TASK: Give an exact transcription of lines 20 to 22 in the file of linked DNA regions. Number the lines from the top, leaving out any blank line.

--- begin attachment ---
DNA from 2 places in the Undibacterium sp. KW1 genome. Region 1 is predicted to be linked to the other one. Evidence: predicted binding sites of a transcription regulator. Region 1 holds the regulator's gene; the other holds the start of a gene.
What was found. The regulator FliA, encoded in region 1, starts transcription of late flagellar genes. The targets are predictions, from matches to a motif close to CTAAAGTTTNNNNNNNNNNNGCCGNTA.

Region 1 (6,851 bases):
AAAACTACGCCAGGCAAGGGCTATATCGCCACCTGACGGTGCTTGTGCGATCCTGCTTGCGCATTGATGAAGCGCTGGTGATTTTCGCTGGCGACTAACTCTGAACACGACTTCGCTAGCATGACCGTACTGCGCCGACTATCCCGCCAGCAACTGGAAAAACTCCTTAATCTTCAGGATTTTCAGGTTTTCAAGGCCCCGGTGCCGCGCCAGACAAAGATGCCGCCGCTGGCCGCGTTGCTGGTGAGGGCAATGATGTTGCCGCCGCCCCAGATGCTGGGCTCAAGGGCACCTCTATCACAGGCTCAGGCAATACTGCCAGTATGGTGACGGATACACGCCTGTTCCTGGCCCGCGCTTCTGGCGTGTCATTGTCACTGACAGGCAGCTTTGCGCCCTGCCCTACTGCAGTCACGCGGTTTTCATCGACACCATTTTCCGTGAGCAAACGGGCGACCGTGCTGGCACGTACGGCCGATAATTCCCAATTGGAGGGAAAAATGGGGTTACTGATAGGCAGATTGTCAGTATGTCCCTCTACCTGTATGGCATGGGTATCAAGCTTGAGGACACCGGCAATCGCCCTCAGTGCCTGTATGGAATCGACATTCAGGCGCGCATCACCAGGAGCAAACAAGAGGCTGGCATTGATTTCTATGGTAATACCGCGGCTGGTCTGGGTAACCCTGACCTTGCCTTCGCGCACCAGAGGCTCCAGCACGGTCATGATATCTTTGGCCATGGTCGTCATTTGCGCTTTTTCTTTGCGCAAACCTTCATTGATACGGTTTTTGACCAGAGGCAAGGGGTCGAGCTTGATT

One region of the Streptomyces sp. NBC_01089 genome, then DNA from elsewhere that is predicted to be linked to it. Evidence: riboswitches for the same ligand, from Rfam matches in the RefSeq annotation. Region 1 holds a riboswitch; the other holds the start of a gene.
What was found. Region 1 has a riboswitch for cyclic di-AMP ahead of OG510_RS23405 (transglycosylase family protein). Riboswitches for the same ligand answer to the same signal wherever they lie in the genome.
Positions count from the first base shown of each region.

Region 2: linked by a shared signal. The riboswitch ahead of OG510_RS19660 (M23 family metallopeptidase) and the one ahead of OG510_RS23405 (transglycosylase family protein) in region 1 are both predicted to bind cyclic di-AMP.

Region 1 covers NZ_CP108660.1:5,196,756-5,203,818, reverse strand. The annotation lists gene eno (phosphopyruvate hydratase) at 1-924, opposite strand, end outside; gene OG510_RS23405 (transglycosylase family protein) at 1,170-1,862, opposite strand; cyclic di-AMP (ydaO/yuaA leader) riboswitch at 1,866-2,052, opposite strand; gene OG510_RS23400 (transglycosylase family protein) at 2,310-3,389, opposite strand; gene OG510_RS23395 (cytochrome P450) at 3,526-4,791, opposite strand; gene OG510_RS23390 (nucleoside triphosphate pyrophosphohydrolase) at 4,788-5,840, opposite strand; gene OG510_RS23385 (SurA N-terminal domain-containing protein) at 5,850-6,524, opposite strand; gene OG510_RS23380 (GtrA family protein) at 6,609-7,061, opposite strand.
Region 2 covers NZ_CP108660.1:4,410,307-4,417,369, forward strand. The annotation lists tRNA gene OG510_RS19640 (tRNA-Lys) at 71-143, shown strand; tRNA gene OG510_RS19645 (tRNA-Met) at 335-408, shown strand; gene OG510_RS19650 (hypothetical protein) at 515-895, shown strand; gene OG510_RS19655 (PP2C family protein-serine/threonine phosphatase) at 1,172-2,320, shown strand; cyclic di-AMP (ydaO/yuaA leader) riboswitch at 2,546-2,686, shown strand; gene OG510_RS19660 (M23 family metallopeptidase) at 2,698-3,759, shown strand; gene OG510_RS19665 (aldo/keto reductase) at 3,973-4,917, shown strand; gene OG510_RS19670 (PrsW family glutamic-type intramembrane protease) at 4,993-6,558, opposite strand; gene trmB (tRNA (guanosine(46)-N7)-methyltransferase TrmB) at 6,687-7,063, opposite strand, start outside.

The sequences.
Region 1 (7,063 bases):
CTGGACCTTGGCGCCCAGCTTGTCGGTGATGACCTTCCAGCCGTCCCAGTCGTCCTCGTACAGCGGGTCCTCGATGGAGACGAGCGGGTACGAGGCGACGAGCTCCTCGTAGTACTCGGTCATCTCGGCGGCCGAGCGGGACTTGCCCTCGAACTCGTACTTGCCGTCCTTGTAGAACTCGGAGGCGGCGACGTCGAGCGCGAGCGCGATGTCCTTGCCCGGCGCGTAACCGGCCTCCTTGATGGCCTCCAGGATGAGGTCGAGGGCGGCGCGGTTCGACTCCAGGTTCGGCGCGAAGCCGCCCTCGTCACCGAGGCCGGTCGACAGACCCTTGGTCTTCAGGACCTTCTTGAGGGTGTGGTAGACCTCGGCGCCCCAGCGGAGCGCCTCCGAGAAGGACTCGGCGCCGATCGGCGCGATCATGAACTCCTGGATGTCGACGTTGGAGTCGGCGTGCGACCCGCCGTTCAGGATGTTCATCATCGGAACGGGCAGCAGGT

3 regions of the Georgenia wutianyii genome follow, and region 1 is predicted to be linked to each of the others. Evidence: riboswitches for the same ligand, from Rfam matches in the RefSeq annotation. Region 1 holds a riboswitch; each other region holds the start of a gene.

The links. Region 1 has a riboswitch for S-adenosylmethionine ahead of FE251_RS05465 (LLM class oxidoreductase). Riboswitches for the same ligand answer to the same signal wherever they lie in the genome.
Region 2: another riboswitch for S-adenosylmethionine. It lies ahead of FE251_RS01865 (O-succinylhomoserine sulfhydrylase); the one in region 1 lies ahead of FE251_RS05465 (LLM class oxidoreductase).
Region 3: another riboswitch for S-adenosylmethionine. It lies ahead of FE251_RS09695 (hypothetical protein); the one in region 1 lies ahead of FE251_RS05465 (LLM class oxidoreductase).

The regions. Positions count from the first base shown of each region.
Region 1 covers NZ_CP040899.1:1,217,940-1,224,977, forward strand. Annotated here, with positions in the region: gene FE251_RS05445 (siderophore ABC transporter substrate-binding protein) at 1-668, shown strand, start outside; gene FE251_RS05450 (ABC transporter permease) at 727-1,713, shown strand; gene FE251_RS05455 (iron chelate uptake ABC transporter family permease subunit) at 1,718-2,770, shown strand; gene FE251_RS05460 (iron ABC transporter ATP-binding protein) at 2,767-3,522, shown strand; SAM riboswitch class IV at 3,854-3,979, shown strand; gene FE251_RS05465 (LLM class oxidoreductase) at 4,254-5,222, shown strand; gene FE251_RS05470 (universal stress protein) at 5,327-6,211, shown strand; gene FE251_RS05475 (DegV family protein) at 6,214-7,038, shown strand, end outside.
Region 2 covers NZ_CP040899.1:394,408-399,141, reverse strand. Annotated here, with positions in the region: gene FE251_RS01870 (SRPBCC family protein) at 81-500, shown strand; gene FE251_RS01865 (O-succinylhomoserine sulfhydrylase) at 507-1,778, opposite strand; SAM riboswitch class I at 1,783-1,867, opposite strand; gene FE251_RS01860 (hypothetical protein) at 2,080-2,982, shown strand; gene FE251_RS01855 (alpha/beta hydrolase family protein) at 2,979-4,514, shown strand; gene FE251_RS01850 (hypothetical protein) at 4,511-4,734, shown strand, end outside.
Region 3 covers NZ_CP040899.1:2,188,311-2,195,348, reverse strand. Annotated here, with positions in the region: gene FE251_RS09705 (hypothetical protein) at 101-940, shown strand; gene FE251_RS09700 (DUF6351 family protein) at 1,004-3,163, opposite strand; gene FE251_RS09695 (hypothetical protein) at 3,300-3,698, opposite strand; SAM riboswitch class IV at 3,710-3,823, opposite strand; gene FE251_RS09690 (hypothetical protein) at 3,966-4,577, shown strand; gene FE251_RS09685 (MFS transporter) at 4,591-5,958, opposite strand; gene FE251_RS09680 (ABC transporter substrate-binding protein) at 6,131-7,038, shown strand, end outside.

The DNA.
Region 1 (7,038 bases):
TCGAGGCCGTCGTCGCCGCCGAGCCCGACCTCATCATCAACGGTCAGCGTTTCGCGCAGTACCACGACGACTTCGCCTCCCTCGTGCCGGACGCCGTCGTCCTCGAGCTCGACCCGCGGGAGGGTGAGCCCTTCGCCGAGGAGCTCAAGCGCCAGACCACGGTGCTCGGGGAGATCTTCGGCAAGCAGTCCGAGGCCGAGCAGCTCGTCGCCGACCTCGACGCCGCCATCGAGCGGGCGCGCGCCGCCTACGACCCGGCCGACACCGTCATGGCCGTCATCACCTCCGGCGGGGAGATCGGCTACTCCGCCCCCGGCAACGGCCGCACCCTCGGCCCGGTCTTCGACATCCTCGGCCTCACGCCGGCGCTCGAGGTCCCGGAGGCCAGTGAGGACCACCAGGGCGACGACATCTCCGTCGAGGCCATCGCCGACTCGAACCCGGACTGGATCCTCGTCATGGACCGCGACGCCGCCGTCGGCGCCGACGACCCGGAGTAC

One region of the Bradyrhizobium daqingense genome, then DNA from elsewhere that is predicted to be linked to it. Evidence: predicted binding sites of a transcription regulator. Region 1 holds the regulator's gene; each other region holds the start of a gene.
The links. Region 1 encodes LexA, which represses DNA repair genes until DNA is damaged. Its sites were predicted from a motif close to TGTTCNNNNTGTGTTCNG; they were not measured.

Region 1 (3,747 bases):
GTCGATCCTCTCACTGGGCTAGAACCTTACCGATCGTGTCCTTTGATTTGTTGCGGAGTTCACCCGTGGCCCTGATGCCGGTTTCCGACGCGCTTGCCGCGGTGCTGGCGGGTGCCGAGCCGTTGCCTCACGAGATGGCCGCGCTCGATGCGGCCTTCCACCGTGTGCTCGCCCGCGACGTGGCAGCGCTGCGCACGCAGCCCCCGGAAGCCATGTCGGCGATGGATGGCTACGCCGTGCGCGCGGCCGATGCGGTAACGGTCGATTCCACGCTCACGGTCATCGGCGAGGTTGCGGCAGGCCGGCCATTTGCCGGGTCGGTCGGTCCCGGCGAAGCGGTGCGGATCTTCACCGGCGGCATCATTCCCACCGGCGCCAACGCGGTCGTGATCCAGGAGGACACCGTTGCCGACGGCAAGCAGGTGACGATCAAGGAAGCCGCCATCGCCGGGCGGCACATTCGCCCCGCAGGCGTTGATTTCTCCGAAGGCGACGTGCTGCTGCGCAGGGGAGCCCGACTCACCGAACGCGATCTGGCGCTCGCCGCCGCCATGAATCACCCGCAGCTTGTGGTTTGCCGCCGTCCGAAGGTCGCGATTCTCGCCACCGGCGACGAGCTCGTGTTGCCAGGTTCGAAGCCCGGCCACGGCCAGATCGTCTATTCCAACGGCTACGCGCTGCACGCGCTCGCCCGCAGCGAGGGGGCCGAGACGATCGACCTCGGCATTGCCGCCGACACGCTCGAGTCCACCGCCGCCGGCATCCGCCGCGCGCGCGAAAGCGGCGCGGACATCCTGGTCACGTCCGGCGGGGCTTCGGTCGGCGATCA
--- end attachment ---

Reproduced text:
Region 2 covers NZ_CP040899.1:394,408-399,141, reverse strand. Annotated here, with positions in the region: gene FE251_RS01870 (SRPBCC family protein) at 81-500, shown strand; gene FE251_RS01865 (O-succinylhomoserine sulfhydrylase) at 507-1,778, opposite strand; SAM riboswitch class I at 1,783-1,867, opposite strand; gene FE251_RS01860 (hypothetical protein) at 2,080-2,982, shown strand; gene FE251_RS01855 (alpha/beta hydrolase family protein) at 2,979-4,514, shown strand; gene FE251_RS01850 (hypothetical protein) at 4,511-4,734, shown strand, end outside.
Region 3 covers NZ_CP040899.1:2,188,311-2,195,348, reverse strand. Annotated here, with positions in the region: gene FE251_RS09705 (hypothetical protein) at 101-940, shown strand; gene FE251_RS09700 (DUF6351 family protein) at 1,004-3,163, opposite strand; gene FE251_RS09695 (hypothetical protein) at 3,300-3,698, opposite strand; SAM riboswitch class IV at 3,710-3,823, opposite strand; gene FE251_RS09690 (hypothetical protein) at 3,966-4,577, shown strand; gene FE251_RS09685 (MFS transporter) at 4,591-5,958, opposite strand; gene FE251_RS09680 (ABC transporter substrate-binding protein) at 6,131-7,038, shown strand, end outside.

The DNA.